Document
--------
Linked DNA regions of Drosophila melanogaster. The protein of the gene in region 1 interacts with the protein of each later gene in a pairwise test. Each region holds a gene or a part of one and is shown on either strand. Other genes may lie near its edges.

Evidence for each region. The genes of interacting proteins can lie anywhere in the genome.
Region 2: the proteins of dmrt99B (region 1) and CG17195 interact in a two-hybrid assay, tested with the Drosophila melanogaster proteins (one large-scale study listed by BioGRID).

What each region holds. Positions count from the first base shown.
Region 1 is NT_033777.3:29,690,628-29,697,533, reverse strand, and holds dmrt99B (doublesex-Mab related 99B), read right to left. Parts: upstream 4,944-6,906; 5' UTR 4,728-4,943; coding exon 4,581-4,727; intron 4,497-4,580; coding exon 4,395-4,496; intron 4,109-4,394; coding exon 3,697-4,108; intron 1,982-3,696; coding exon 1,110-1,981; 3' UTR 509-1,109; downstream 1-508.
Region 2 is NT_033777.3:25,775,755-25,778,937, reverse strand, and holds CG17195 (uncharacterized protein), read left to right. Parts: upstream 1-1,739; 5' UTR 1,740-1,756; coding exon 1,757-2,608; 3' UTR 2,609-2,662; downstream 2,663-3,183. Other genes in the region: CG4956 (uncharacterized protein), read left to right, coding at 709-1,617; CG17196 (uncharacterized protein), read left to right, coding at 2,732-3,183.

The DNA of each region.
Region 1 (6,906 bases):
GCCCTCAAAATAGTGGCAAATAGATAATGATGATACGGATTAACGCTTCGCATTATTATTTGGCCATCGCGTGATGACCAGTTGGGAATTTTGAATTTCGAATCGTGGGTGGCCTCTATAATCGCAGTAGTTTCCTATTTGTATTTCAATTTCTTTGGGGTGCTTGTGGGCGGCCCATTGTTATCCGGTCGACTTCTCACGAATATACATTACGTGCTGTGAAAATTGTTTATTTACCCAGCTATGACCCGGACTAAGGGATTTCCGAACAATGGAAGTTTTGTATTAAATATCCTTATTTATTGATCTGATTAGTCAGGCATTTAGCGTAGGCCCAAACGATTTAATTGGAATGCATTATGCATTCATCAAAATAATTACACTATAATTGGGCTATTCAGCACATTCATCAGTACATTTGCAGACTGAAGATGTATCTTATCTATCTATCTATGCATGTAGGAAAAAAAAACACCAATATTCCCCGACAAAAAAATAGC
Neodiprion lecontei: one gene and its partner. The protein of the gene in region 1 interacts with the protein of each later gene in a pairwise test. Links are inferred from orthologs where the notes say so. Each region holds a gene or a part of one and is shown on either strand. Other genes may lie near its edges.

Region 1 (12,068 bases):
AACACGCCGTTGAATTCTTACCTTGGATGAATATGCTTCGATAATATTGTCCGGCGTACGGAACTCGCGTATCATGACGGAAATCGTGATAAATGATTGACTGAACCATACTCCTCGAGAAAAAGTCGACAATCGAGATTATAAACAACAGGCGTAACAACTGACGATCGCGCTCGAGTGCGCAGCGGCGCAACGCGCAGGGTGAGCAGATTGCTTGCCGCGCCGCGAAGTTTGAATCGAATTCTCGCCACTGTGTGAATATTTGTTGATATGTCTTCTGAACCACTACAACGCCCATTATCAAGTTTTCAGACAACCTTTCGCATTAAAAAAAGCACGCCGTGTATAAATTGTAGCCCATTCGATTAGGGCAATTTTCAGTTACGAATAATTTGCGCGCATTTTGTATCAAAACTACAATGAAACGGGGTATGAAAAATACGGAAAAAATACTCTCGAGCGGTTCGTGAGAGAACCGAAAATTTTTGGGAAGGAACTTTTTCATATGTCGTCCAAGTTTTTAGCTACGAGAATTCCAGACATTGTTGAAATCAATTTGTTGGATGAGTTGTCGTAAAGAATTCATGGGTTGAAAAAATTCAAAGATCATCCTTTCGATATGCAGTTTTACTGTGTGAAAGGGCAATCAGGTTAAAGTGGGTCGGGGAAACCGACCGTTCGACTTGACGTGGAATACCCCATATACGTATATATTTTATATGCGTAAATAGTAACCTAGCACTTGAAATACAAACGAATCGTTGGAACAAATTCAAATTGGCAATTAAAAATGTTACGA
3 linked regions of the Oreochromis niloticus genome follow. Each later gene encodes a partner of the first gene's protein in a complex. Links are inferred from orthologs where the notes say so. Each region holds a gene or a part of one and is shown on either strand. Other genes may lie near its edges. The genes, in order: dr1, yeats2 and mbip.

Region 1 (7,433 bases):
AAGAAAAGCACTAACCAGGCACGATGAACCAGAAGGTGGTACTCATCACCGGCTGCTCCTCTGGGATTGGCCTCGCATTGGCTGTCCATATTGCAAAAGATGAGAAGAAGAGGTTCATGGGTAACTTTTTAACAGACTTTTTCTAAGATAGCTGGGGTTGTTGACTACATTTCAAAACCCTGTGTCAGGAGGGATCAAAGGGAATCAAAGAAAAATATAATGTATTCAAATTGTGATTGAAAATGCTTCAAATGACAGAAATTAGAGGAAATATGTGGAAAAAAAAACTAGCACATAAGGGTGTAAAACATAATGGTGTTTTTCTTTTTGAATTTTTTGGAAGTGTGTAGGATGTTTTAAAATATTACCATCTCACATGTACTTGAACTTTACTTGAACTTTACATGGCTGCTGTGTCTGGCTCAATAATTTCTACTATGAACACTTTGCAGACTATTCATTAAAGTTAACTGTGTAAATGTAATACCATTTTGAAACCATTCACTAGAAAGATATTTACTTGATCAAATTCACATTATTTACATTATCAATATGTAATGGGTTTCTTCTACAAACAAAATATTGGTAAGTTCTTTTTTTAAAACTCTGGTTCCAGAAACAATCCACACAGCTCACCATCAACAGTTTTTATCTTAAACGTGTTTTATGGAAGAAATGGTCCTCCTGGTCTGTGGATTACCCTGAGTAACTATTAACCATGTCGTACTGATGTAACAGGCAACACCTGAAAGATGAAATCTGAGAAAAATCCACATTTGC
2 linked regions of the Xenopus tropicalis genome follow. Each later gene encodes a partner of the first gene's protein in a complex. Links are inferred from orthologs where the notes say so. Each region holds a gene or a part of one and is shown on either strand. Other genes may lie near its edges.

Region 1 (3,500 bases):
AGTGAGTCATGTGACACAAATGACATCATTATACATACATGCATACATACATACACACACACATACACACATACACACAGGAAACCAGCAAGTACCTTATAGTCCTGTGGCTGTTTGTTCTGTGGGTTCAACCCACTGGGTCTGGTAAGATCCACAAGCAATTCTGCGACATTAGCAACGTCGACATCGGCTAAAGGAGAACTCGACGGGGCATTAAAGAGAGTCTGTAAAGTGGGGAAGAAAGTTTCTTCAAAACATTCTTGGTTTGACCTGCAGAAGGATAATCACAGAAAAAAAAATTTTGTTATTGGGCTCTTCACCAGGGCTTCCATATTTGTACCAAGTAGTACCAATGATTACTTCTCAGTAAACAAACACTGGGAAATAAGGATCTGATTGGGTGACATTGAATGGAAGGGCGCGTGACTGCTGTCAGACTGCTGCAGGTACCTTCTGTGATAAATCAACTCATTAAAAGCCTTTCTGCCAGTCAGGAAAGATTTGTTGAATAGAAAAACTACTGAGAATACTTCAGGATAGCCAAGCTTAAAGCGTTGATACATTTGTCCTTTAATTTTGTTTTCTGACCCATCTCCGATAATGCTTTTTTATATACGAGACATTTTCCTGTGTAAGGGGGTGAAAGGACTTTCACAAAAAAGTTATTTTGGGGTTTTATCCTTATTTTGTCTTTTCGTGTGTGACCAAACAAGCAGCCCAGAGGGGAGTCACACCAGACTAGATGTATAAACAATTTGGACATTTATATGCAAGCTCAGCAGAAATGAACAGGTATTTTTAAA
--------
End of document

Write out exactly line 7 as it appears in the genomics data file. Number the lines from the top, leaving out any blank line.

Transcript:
The DNA of each region.